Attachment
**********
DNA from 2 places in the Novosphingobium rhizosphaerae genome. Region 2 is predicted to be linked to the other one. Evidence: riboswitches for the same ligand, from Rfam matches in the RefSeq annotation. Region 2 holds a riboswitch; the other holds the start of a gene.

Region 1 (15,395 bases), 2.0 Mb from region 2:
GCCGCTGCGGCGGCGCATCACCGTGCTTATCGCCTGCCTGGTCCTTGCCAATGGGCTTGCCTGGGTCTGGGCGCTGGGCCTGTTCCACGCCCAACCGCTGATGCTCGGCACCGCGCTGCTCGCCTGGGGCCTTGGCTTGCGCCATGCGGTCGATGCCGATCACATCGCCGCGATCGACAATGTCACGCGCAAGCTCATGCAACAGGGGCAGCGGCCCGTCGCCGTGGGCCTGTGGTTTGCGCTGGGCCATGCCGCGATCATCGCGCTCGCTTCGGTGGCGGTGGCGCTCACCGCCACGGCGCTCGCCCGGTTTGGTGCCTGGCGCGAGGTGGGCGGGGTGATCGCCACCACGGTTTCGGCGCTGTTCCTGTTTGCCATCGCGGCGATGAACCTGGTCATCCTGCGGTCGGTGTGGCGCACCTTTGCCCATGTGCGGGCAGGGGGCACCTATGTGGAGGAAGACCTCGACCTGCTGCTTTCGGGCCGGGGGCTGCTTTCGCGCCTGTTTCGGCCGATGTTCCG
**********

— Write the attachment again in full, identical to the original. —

DNA from 2 places in the Novosphingobium rhizosphaerae genome. Region 2 is predicted to be linked to the other one. Evidence: riboswitches for the same ligand, from Rfam matches in the RefSeq annotation. Region 2 holds a riboswitch; the other holds the start of a gene.

Region 1 (15,395 bases), 2.0 Mb from region 2:
GCCGCTGCGGCGGCGCATCACCGTGCTTATCGCCTGCCTGGTCCTTGCCAATGGGCTTGCCTGGGTCTGGGCGCTGGGCCTGTTCCACGCCCAACCGCTGATGCTCGGCACCGCGCTGCTCGCCTGGGGCCTTGGCTTGCGCCATGCGGTCGATGCCGATCACATCGCCGCGATCGACAATGTCACGCGCAAGCTCATGCAACAGGGGCAGCGGCCCGTCGCCGTGGGCCTGTGGTTTGCGCTGGGCCATGCCGCGATCATCGCGCTCGCTTCGGTGGCGGTGGCGCTCACCGCCACGGCGCTCGCCCGGTTTGGTGCCTGGCGCGAGGTGGGCGGGGTGATCGCCACCACGGTTTCGGCGCTGTTCCTGTTTGCCATCGCGGCGATGAACCTGGTCATCCTGCGGTCGGTGTGGCGCACCTTTGCCCATGTGCGGGCAGGGGGCACCTATGTGGAGGAAGACCTCGACCTGCTGCTTTCGGGCCGGGGGCTGCTTTCGCGCCTGTTTCGGCCGATGTTCCG